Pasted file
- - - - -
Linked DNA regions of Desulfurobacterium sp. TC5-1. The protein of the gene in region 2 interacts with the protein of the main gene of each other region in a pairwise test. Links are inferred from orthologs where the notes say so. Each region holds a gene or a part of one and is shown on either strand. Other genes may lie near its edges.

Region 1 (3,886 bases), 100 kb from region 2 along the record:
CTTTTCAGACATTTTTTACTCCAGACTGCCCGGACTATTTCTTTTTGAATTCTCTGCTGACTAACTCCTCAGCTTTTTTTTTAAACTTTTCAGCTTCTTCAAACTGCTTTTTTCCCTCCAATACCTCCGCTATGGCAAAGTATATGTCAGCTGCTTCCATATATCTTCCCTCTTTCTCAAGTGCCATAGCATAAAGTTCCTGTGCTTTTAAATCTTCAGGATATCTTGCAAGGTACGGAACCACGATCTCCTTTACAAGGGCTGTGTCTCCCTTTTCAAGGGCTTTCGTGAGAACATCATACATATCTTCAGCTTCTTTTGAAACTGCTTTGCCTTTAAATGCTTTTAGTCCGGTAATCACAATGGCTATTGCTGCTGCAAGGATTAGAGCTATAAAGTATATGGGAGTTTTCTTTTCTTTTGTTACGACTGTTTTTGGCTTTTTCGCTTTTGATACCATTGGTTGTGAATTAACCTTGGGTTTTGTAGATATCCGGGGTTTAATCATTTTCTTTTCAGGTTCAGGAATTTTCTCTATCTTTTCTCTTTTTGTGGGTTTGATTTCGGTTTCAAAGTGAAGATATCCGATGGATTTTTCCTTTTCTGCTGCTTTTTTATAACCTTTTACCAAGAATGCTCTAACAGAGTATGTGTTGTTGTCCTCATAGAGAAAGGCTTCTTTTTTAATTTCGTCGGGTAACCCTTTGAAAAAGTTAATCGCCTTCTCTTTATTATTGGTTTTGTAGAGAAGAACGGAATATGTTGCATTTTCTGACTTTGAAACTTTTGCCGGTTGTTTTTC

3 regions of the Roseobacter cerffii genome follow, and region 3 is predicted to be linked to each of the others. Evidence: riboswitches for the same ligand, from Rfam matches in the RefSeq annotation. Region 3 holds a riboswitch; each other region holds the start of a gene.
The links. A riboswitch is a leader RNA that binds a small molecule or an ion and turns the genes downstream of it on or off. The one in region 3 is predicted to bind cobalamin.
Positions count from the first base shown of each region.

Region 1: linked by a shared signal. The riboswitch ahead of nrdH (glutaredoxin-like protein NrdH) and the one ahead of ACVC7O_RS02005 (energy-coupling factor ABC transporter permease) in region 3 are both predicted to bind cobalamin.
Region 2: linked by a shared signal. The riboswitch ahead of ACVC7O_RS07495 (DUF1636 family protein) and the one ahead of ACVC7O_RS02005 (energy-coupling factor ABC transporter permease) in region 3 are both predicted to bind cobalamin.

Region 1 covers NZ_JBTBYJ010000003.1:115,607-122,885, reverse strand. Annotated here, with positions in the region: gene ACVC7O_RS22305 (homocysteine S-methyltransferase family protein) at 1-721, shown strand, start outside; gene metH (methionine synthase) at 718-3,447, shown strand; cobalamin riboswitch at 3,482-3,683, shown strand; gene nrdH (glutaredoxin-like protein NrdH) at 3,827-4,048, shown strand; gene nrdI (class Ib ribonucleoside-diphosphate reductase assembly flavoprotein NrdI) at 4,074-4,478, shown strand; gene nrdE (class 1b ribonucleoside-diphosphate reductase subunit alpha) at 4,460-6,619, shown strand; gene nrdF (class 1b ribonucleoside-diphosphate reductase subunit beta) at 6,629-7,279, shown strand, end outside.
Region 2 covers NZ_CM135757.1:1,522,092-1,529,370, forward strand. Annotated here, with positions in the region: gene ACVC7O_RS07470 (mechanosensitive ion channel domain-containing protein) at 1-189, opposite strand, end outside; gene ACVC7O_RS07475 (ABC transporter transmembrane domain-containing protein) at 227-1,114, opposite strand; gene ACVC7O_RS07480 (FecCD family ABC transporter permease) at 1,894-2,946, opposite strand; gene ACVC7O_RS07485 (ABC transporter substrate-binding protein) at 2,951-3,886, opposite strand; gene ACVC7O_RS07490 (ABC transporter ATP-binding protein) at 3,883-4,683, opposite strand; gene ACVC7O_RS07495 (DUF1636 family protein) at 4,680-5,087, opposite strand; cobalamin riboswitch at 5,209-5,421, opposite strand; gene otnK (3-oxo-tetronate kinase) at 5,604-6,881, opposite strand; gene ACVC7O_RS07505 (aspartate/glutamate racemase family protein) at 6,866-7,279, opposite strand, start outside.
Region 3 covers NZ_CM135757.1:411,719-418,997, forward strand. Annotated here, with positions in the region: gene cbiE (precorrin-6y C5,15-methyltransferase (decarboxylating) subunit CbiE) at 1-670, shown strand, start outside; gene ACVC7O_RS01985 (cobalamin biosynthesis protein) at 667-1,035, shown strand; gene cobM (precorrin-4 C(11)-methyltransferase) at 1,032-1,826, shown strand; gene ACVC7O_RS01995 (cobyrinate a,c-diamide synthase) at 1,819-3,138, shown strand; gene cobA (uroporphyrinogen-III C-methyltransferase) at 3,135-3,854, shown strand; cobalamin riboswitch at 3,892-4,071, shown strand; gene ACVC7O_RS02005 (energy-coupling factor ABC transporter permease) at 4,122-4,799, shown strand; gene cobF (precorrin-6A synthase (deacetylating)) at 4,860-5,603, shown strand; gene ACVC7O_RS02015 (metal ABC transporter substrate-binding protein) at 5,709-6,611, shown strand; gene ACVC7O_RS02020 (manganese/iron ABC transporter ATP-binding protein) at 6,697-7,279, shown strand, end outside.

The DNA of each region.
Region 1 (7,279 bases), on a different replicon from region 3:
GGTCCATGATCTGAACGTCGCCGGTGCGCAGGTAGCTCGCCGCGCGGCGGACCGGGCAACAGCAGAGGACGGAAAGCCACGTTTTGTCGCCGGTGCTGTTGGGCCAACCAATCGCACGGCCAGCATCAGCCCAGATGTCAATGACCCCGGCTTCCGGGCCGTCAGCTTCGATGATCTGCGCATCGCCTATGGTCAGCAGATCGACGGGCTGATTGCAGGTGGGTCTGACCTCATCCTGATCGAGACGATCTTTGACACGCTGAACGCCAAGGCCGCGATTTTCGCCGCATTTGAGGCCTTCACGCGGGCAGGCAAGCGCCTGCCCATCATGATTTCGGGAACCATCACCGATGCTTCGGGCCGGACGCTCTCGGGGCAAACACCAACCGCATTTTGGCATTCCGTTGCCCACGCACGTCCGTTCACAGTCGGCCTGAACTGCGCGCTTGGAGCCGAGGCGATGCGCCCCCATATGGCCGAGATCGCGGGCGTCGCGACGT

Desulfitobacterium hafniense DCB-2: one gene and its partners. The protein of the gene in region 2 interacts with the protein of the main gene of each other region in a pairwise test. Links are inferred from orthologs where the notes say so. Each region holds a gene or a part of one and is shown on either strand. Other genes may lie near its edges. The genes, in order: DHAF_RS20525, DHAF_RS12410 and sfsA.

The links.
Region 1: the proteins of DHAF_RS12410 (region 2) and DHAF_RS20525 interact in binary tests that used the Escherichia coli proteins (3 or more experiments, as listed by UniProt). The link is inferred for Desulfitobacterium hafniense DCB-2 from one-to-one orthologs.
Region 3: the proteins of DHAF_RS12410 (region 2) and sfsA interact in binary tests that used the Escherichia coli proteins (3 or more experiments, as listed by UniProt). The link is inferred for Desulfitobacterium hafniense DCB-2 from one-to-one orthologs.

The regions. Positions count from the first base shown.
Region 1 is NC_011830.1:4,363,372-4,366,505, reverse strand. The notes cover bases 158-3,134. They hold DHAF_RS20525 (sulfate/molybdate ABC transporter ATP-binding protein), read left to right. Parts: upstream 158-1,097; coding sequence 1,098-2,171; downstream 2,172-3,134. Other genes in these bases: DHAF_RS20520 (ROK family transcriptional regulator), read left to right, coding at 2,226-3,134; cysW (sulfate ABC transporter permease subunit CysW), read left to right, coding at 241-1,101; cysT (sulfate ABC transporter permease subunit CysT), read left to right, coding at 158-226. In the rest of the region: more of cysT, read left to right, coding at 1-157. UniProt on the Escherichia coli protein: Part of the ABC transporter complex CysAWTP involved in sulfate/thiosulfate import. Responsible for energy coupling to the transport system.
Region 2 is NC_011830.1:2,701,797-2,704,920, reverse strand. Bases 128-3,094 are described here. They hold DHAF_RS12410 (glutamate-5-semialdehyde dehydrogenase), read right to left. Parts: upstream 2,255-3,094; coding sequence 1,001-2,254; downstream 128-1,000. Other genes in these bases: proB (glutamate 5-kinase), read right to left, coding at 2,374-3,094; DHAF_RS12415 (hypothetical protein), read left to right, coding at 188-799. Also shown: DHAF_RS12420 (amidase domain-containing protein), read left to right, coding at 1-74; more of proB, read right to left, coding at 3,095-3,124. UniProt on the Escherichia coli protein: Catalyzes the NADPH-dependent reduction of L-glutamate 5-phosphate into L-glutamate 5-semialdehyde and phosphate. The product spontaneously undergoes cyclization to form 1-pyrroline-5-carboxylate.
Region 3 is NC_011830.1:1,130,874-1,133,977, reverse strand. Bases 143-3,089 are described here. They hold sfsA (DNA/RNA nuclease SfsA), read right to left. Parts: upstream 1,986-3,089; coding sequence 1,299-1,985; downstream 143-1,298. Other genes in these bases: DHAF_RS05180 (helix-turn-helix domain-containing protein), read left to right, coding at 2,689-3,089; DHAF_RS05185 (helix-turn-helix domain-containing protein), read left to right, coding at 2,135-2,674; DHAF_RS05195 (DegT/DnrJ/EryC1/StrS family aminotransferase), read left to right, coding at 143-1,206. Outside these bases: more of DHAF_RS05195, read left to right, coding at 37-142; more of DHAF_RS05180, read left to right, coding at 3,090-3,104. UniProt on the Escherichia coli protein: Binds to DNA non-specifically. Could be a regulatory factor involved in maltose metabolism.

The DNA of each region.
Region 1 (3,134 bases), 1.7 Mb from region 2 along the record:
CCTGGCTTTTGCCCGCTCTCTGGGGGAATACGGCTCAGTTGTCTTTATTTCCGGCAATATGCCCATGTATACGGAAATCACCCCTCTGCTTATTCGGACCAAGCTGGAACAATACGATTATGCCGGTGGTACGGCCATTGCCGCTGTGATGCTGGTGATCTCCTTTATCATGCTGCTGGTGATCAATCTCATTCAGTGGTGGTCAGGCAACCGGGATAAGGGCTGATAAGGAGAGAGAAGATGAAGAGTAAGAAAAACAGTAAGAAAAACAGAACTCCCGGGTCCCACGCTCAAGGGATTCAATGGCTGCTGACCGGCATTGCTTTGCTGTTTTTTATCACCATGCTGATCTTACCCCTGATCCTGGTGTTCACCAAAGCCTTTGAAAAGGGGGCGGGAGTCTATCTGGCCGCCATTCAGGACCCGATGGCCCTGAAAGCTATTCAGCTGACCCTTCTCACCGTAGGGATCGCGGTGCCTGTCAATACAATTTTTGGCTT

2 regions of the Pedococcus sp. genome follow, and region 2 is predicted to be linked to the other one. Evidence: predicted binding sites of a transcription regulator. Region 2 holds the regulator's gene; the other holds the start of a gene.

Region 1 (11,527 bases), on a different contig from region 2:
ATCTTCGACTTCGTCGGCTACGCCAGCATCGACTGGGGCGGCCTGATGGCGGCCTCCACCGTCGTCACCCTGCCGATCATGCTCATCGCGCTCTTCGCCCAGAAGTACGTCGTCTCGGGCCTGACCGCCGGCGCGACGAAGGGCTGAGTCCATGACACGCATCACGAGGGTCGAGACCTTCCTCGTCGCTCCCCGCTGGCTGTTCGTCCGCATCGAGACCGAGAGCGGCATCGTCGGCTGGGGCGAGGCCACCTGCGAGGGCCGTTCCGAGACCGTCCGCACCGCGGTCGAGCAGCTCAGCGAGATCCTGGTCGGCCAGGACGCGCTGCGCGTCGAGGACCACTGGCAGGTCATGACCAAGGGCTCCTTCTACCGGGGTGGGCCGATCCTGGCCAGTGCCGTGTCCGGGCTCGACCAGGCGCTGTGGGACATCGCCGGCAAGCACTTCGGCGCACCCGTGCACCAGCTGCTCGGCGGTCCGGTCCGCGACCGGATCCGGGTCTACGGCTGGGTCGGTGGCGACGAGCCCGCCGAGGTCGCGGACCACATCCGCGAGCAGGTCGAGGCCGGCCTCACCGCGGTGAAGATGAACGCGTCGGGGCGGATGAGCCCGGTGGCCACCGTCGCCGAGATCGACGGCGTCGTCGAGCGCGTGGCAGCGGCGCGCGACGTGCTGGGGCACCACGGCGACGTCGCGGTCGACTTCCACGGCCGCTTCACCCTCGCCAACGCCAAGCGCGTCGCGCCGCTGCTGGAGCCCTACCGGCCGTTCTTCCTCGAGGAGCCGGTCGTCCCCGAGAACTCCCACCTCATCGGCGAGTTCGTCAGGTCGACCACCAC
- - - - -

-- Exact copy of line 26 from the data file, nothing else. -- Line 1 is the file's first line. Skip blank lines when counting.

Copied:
2 regions of the Pedococcus sp. genome follow, and region 2 is predicted to be linked to the other one. Evidence: predicted binding sites of a transcription regulator. Region 2 holds the regulator's gene; the other holds the start of a gene.